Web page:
Speaking of "evidence", I see some companies like the Silent Angel folks have now included measurements like eye diagrams in their product descriptions like this for the Bonn N8 switch (8-port, 1GbE, asking price US$550). Does anyone out there put faith into that 369ps vs. 705ps jitter difference at the level of the ethernet switch having an effect on the sound quality coming from the downstream DAC?! Do not mistake these numbers for DAC jitter values; not the same thing and no correlation. Even that "power source signal" comparison presumably from the 5V/2A Forester F1 (US$600) power supply vs. maybe a generic switching wall-wart doesn't imply that the ethernet signal would be superior in any way using the expensive PS. While I appreciate that these Silent Angel boxes might be nicer looking, more reliable or better able to handle suboptimal network conditions compared to a much less expensive device, there's nothing here to suggest they "sound better" compared to any other bit-perfect ethernet switch. No, it's not true that "everything matters" when it comes to sound quality, and likewise not all measurable differences matter. The goal does involve gaining enough understanding, relevant experience, and wisdom to appraise the claims made so as to cut through rampant frivolous consumerism and pseudointellect in the audiophile hobby space.

[Don't forget that these days, high quality audio streaming through Logitech Media Server, Roon/RAAT, even UPnP/DLNA use TCP error-correcting data transfers which further ensure bit-perfection.]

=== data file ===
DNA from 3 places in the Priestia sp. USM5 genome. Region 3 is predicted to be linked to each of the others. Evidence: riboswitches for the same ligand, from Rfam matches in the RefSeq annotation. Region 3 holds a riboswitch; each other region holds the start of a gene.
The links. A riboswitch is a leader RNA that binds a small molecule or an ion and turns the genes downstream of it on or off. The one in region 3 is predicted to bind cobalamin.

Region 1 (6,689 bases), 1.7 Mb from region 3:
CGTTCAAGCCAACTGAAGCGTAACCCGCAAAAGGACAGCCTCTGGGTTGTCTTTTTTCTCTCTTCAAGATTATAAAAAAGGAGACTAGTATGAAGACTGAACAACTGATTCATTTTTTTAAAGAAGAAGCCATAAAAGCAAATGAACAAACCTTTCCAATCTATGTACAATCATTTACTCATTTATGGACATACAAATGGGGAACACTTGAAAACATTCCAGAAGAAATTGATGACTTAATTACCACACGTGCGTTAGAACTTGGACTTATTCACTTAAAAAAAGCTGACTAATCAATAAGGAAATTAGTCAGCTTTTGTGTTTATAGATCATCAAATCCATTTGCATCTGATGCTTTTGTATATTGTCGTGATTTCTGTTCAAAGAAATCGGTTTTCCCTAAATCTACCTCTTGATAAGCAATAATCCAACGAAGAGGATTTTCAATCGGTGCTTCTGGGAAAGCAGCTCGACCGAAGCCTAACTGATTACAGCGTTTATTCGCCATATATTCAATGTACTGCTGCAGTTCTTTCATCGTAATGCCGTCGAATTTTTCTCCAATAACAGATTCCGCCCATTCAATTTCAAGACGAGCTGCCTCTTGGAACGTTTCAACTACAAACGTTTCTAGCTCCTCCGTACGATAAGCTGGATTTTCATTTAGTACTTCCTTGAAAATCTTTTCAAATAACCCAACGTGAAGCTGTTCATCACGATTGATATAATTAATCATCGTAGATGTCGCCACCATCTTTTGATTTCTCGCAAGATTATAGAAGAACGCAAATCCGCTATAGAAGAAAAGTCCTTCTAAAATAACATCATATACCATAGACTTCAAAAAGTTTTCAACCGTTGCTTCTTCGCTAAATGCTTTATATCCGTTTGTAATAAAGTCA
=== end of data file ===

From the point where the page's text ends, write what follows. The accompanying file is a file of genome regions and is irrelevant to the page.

Hope you're enjoying the music, dear audiophiles, as we enter October...

Thanks Etienne in the comments for the link to the new bug-fixed iPerf builds. Here's using the latest 64-bit version 3.12, single stream "iperf3.exe -c -t 7200 -i 60 -l 128k" on my system:

Receive buffers = 2000, Transmit buffers = 4000. As per settings above.

Another addendum:
Turned on jumbo frames (9014 bytes setting in the NIC) for the Workstation and Server, switches support larger MTU. Doing this reduces the packet overhead, improving overall transmission speed, and reduced CPU cycles as well:

Receive buffers = 2000, Transmit buffers = 4000.

Not bad. About 0.4Gbps increase compared to standard 1500 byte payload with large transfers.


  1. I would recommend against using the iperf3 Windows binary from as it has a known bug where it uses overly small TCP window sizes, which can result in abnormally low speeds being reported especially for high bandwidth-latency product links such as 10 GbE. See It's likely the reason why you felt the need to specify -P4: in a properly functioning network stack you should be able to achieve full bandwidth with a single stream. Your stack is probably fine, it's iperf3 that's the problem.